Considerations to Make a Construction Site More Hygienic After COVID

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The hallmark of an efficient construction company is its ability to adapt to modern changes. The construction industry, much like many others, has had to adapt due to the COVID-19 pandemic. And while many have managed to incorporate proper PPE and assess risk levels effectively, we need to ask a bigger question: can construction sites be more hygienic? As the pandemic has gone around the world, many workplaces have had to evolve. Arguably, the construction industry has done the least to evolve. But what are the lessons we can learn to make sure that construction sites are more hygienic, pandemic, or no pandemic?

Hazard Assessments 

Conducting regular hazard assessments doesn’t just minimize injury or illness, but it provides a route to incorporating more hygienic practices throughout the life of the construction site. Contaminants are common, depending on the area, and, depending on the location, this may result in additional acquiring of materials and resources to minimize hazards. In industrial areas, sewage is a massive problem. Machines such as the industrial reverse osmosis system can help with contaminants, which will reduce the need for protective equipment. Many organizations use personal protective equipment as a priority. But if we were to ascertain the hazard levels before undergoing work, we may be able to outsource certain practices and benefit in other ways. 

Stringent Sickness Procedures 

On a very simple level, if someone is infectious, they need to stay at home. But in the construction industry, where numbers are crucial, illness is rampant. It is crucial to encourage workers to stay at home, depending on the extent of their illness. For the most part, working outdoors has reduced the spread of Coronavirus. But it’s also important to recognize that, if an individual is unwell in other ways, will they greatly impact the work on the construction site? You have to consider the overall health of a worker. If they are unwell, especially during cold and flu season, are they going to infect many other workers? Conducting regular health and well-being checks is another thing to consider. It’s important, especially in overly masculine environments, such as construction sites, that men are free to speak about any health concerns. This is something that may take a long time to rectify. But it’s important to lay the groundwork as soon as possible.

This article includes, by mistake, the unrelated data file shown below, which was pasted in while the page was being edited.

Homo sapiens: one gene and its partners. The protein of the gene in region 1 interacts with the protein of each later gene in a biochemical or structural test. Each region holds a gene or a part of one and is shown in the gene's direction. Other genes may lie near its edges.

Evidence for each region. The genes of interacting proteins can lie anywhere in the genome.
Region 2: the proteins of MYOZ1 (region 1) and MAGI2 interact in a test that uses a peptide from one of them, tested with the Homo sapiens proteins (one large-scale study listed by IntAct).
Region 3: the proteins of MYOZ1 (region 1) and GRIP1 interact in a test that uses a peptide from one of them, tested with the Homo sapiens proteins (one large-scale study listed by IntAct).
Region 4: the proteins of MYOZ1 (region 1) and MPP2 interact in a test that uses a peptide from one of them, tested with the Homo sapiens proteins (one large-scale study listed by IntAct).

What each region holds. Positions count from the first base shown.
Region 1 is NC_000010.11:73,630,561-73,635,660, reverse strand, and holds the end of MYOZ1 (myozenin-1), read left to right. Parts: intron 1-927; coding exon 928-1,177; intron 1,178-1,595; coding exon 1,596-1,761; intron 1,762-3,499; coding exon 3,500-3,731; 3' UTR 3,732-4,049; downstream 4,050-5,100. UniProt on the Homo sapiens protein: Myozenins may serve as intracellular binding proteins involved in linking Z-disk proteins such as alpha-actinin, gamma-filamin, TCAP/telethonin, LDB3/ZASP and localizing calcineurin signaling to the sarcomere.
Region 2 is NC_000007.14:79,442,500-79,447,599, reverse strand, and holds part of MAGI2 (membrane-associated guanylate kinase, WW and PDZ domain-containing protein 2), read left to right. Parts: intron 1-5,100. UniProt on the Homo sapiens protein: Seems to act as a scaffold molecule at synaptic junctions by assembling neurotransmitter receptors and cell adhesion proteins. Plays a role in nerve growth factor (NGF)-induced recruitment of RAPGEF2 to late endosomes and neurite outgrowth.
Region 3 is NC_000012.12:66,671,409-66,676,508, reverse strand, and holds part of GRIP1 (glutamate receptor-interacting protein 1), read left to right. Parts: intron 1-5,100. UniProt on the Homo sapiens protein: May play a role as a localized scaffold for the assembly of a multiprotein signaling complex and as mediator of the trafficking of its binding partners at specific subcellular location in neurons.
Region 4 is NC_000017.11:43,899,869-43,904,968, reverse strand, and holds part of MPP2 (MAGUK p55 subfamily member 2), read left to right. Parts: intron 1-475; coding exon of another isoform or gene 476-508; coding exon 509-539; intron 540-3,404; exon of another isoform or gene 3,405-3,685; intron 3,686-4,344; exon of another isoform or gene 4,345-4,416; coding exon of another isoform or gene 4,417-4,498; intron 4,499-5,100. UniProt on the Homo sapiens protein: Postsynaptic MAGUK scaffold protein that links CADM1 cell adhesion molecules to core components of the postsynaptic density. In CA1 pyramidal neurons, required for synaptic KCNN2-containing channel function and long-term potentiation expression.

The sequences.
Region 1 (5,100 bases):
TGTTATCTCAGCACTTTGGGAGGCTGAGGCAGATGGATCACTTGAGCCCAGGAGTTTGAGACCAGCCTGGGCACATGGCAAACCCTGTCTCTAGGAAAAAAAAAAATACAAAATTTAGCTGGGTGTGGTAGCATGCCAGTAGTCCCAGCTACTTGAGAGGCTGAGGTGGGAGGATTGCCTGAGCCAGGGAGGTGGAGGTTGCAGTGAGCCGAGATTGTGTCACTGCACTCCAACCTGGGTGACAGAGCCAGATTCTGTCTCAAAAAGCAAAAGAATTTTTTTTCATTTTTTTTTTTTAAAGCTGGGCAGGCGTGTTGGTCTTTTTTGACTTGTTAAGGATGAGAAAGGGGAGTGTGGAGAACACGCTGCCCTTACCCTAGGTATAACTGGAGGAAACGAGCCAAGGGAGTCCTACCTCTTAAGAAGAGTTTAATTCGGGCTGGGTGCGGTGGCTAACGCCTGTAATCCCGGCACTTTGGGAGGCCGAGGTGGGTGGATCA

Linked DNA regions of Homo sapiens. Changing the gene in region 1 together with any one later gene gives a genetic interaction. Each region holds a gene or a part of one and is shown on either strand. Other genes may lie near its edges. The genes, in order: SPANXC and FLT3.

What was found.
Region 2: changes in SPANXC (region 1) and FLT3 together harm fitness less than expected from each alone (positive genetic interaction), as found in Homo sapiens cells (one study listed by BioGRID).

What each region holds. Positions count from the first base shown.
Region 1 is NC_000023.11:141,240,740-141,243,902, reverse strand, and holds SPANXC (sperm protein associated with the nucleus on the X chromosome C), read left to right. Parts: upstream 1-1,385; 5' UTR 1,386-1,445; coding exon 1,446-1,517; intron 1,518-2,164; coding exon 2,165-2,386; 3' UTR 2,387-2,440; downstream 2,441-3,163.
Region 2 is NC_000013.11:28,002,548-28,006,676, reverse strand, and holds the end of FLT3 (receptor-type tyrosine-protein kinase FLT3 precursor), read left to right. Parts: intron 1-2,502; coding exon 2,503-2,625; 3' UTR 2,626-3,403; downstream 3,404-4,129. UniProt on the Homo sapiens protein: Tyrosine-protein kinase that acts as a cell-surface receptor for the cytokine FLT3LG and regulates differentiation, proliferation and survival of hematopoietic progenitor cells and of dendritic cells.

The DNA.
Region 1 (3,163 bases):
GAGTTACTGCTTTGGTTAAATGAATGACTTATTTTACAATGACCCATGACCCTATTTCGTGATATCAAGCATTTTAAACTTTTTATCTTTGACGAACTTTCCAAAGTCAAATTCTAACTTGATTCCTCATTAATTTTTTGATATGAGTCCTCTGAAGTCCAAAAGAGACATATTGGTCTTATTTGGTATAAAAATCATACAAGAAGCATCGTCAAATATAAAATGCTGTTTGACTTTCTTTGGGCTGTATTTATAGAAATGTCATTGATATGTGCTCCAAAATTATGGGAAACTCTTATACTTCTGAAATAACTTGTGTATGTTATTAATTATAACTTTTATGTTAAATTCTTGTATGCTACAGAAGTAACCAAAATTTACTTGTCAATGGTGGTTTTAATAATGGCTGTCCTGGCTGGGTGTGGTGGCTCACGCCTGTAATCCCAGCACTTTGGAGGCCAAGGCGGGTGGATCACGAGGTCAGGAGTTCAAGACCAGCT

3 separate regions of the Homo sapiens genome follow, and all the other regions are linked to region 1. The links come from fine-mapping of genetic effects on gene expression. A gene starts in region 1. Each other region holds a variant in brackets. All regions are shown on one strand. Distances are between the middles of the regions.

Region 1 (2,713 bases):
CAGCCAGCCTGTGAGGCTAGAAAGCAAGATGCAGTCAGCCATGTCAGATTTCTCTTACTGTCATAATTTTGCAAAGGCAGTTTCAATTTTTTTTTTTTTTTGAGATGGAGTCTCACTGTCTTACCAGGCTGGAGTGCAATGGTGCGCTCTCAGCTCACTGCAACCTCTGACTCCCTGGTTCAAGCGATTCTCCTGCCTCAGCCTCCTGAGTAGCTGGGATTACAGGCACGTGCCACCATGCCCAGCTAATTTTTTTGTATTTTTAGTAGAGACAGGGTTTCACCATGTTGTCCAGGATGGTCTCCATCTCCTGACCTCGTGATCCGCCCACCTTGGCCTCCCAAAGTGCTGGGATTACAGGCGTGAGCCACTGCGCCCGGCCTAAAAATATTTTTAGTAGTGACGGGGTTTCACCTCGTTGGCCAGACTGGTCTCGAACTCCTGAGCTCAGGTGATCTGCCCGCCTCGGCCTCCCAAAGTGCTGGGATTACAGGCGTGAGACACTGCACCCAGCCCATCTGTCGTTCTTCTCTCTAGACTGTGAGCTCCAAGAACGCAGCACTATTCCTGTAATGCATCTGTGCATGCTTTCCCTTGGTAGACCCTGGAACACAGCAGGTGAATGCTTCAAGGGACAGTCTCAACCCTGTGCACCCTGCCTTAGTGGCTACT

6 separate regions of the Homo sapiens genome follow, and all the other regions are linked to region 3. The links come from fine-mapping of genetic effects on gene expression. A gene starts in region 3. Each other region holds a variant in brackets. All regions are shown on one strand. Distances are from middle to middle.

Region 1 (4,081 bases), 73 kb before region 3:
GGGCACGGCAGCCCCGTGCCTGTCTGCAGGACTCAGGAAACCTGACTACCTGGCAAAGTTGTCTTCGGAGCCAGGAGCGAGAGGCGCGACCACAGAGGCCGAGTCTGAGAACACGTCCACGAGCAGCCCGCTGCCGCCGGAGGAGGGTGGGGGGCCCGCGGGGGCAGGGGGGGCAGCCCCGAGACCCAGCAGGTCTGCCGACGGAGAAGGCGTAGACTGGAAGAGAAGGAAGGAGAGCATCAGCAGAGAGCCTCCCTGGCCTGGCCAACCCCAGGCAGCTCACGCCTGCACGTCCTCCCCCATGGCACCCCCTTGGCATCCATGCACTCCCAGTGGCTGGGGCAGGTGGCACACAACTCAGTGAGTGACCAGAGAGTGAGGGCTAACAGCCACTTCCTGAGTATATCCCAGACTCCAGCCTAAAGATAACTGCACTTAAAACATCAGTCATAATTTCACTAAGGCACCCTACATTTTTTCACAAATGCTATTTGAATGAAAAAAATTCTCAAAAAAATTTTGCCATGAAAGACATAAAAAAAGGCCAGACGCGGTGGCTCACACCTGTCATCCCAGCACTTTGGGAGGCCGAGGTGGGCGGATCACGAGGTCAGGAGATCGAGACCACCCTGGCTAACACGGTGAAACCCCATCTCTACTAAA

The Importance of Training 

We cannot underestimate providing comprehensive training. One of the greatest oversights in construction sites is the fact that workers are only skilled in one area. Ensuring that our workers have a holistic understanding of the bigger picture means that they are able to protect themselves and others more efficiently. This means educating them on the impacts of poor hygiene, especially in construction sites with sewage and contaminants, but it also helps to provide morale for workers. When they understand how they, as an individual, can impact the building sites through small practices, it can give them greater clarity. 

As far as construction sites are concerned, hygiene should take pride of place. While COVID has forced us to rethink this, hopefully, we can go in a whole new direction.

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